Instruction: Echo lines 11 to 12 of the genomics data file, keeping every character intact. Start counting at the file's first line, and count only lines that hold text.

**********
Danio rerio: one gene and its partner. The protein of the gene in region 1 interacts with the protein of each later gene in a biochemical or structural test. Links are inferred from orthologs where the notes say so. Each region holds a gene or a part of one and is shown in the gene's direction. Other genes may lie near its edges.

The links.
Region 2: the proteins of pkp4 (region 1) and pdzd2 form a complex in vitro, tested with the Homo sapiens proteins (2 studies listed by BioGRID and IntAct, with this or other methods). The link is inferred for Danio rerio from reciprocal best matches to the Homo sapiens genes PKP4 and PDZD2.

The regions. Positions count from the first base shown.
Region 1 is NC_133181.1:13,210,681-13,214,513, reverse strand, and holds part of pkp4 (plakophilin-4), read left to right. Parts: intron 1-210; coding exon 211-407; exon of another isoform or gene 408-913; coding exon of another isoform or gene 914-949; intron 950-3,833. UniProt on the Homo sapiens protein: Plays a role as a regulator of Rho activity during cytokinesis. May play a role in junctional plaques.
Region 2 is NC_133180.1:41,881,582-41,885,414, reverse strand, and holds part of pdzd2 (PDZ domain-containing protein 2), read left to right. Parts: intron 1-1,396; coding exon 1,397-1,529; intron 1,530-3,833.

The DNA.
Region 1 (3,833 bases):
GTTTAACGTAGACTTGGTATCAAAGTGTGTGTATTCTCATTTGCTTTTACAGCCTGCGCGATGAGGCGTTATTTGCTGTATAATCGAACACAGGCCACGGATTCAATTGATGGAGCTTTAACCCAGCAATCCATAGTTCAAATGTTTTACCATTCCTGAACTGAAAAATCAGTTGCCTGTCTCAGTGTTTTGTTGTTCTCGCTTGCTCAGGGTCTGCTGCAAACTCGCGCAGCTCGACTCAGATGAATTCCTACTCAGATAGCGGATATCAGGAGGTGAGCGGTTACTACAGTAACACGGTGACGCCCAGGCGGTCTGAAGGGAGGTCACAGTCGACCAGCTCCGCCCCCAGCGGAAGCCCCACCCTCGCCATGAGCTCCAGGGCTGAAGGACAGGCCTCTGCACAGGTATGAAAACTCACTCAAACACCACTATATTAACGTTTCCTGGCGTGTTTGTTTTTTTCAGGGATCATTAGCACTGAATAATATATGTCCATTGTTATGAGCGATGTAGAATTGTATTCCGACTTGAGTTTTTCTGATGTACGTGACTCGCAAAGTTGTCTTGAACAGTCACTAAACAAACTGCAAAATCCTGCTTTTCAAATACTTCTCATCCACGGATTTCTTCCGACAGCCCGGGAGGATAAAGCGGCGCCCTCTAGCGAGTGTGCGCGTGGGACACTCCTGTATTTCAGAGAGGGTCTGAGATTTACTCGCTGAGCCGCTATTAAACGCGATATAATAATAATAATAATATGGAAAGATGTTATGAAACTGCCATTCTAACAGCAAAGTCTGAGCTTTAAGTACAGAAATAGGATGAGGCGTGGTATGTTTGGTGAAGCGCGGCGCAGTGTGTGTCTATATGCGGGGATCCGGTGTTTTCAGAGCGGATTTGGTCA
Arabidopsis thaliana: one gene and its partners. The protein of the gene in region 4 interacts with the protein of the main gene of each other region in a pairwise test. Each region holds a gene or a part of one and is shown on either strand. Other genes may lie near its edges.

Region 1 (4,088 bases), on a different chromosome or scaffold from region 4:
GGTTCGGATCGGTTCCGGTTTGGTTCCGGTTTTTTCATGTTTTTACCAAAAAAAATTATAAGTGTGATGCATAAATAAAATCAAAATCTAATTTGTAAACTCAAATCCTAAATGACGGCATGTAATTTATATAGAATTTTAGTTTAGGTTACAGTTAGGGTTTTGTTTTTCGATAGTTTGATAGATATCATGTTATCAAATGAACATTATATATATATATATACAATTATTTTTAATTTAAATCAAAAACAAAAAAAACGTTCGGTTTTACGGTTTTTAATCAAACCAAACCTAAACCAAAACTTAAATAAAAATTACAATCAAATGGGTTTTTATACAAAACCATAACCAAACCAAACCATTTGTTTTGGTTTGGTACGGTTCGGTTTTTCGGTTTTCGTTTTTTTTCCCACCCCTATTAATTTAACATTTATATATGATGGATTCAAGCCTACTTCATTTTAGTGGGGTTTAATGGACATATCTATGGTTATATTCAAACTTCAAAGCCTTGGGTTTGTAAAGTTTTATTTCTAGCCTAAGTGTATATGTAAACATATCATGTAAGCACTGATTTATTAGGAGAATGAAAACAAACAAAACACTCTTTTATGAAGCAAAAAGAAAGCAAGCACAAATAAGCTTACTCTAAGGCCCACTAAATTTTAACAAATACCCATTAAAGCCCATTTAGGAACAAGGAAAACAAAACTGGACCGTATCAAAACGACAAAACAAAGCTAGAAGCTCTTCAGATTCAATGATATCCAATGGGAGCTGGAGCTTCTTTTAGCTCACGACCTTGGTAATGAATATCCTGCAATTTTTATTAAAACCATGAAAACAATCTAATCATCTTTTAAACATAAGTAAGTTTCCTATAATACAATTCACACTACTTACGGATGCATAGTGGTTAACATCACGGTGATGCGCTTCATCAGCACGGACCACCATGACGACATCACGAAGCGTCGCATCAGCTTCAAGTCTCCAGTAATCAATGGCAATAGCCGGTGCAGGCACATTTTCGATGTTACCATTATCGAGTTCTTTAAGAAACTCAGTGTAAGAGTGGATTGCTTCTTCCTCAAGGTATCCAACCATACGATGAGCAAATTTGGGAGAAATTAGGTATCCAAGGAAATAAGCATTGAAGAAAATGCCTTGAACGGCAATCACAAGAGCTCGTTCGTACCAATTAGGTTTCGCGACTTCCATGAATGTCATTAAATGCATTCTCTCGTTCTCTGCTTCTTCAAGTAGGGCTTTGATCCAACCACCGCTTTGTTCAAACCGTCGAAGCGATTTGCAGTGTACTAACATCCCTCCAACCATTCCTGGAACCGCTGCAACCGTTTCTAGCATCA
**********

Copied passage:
Region 1 (4,088 bases), on a different chromosome or scaffold from region 4:
GGTTCGGATCGGTTCCGGTTTGGTTCCGGTTTTTTCATGTTTTTACCAAAAAAAATTATAAGTGTGATGCATAAATAAAATCAAAATCTAATTTGTAAACTCAAATCCTAAATGACGGCATGTAATTTATATAGAATTTTAGTTTAGGTTACAGTTAGGGTTTTGTTTTTCGATAGTTTGATAGATATCATGTTATCAAATGAACATTATATATATATATATACAATTATTTTTAATTTAAATCAAAAACAAAAAAAACGTTCGGTTTTACGGTTTTTAATCAAACCAAACCTAAACCAAAACTTAAATAAAAATTACAATCAAATGGGTTTTTATACAAAACCATAACCAAACCAAACCATTTGTTTTGGTTTGGTACGGTTCGGTTTTTCGGTTTTCGTTTTTTTTCCCACCCCTATTAATTTAACATTTATATATGATGGATTCAAGCCTACTTCATTTTAGTGGGGTTTAATGGACATATCTATGGTTATATTCAAACTTCAAAGCCTTGGGTTTGTAAAGTTTTATTTCTAGCCTAAGTGTATATGTAAACATATCATGTAAGCACTGATTTATTAGGAGAATGAAAACAAACAAAACACTCTTTTATGAAGCAAAAAGAAAGCAAGCACAAATAAGCTTACTCTAAGGCCCACTAAATTTTAACAAATACCCATTAAAGCCCATTTAGGAACAAGGAAAACAAAACTGGACCGTATCAAAACGACAAAACAAAGCTAGAAGCTCTTCAGATTCAATGATATCCAATGGGAGCTGGAGCTTCTTTTAGCTCACGACCTTGGTAATGAATATCCTGCAATTTTTATTAAAACCATGAAAACAATCTAATCATCTTTTAAACATAAGTAAGTTTCCTATAATACAATTCACACTACTTACGGATGCATAGTGGTTAACATCACGGTGATGCGCTTCATCAGCACGGACCACCATGACGACATCACGAAGCGTCGCATCAGCTTCAAGTCTCCAGTAATCAATGGCAATAGCCGGTGCAGGCACATTTTCGATGTTACCATTATCGAGTTCTTTAAGAAACTCAGTGTAAGAGTGGATTGCTTCTTCCTCAAGGTATCCAACCATACGATGAGCAAATTTGGGAGAAATTAGGTATCCAAGGAAATAAGCATTGAAGAAAATGCCTTGAACGGCAATCACAAGAGCTCGTTCGTACCAATTAGGTTTCGCGACTTCCATGAATGTCATTAAATGCATTCTCTCGTTCTCTGCTTCTTCAAGTAGGGCTTTGATCCAACCACCGCTTTGTTCAAACCGTCGAAGCGATTTGCAGTGTACTAACATCCCTCCAACCATTCCTGGAACCGCTGCAACCGTTTCTAGCATCA